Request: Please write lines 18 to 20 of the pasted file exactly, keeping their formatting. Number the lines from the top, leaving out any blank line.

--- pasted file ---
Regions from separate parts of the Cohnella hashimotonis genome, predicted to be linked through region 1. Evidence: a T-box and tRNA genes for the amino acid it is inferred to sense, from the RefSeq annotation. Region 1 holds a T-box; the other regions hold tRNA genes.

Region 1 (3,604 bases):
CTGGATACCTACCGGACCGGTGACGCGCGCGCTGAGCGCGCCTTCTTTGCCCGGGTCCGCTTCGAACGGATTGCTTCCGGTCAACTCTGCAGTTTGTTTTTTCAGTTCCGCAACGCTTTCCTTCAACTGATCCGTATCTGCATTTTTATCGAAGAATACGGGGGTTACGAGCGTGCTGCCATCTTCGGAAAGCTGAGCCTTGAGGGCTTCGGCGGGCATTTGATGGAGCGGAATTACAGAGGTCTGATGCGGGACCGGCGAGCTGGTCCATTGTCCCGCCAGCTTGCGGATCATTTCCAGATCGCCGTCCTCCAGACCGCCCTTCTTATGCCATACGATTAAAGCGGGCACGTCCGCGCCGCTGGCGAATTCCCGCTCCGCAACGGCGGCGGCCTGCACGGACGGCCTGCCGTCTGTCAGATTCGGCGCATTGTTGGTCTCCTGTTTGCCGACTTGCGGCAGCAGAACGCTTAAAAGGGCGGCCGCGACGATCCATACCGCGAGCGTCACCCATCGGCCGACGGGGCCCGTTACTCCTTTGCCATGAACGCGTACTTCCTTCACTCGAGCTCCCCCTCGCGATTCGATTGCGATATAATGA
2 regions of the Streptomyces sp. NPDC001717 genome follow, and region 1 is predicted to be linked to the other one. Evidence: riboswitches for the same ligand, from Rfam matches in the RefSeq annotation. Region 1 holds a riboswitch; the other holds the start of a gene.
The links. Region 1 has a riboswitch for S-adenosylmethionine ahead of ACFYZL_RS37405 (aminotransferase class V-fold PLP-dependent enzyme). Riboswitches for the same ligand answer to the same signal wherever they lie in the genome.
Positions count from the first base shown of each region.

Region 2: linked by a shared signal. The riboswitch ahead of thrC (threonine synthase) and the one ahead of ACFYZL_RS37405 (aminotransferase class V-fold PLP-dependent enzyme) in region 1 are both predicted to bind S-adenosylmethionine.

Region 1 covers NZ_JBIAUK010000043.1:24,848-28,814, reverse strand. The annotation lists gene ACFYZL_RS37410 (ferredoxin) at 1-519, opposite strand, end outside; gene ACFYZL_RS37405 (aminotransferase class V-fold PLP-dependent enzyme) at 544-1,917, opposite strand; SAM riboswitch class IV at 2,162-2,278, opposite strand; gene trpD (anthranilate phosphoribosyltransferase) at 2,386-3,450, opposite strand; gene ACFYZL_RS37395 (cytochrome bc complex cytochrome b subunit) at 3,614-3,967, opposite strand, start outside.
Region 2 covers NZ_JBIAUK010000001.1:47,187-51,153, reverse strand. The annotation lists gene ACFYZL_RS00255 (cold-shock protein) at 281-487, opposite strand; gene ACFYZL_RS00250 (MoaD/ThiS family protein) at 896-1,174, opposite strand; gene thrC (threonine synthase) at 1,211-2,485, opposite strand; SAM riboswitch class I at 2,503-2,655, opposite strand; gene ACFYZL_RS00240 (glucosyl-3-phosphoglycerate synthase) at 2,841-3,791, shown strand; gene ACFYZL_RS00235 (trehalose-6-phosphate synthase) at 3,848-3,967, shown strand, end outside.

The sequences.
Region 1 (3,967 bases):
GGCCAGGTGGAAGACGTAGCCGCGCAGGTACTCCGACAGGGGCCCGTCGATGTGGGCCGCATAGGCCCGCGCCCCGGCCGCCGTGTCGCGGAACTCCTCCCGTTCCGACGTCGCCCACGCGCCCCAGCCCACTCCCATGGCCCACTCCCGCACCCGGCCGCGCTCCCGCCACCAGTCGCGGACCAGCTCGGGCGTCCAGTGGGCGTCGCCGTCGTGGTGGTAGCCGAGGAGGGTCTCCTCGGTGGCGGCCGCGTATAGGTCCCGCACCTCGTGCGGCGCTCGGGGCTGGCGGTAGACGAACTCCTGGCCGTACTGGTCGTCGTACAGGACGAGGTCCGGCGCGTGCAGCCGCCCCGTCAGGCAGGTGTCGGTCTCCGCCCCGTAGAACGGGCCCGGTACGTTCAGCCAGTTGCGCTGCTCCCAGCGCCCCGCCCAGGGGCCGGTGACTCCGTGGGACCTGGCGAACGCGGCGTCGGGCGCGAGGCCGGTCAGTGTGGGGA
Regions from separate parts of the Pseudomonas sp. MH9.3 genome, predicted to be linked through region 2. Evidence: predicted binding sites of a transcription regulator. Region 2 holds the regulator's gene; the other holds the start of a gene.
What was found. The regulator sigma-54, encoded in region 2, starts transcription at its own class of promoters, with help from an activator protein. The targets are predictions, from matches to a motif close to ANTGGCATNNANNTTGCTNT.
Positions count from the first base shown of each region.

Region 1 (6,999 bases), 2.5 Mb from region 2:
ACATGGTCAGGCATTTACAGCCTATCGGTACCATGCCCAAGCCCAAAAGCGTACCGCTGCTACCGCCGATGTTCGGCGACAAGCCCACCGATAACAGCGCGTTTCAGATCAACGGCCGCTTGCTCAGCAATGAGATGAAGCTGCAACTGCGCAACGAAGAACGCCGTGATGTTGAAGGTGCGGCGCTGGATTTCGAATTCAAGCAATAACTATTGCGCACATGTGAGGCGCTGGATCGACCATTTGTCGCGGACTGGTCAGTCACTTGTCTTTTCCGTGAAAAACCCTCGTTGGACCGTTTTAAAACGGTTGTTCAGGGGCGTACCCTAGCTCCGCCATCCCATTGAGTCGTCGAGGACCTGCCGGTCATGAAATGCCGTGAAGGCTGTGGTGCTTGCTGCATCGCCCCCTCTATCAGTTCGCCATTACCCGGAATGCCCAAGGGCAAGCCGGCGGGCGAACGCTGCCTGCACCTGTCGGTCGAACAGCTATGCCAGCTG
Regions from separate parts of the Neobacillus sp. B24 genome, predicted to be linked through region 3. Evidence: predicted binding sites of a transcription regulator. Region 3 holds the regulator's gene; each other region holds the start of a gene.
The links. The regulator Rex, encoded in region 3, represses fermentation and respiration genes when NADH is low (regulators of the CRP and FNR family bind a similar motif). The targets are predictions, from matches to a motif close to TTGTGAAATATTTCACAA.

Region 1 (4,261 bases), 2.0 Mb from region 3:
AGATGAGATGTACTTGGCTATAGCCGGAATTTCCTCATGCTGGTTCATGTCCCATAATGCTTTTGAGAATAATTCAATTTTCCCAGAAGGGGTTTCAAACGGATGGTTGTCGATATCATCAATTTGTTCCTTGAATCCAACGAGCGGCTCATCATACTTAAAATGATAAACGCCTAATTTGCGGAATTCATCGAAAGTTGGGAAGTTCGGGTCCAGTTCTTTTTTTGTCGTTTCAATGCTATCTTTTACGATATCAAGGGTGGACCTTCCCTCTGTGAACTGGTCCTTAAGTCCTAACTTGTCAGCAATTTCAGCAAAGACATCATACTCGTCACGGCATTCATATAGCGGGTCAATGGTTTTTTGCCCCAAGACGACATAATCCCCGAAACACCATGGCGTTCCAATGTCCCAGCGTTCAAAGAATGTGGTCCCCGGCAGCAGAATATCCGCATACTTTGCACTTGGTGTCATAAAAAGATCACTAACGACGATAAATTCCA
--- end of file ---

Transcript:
Regions from separate parts of the Neobacillus sp. B24 genome, predicted to be linked through region 3. Evidence: predicted binding sites of a transcription regulator. Region 3 holds the regulator's gene; each other region holds the start of a gene.
The links. The regulator Rex, encoded in region 3, represses fermentation and respiration genes when NADH is low (regulators of the CRP and FNR family bind a similar motif). The targets are predictions, from matches to a motif close to TTGTGAAATATTTCACAA.

Region 1 (4,261 bases), 2.0 Mb from region 3: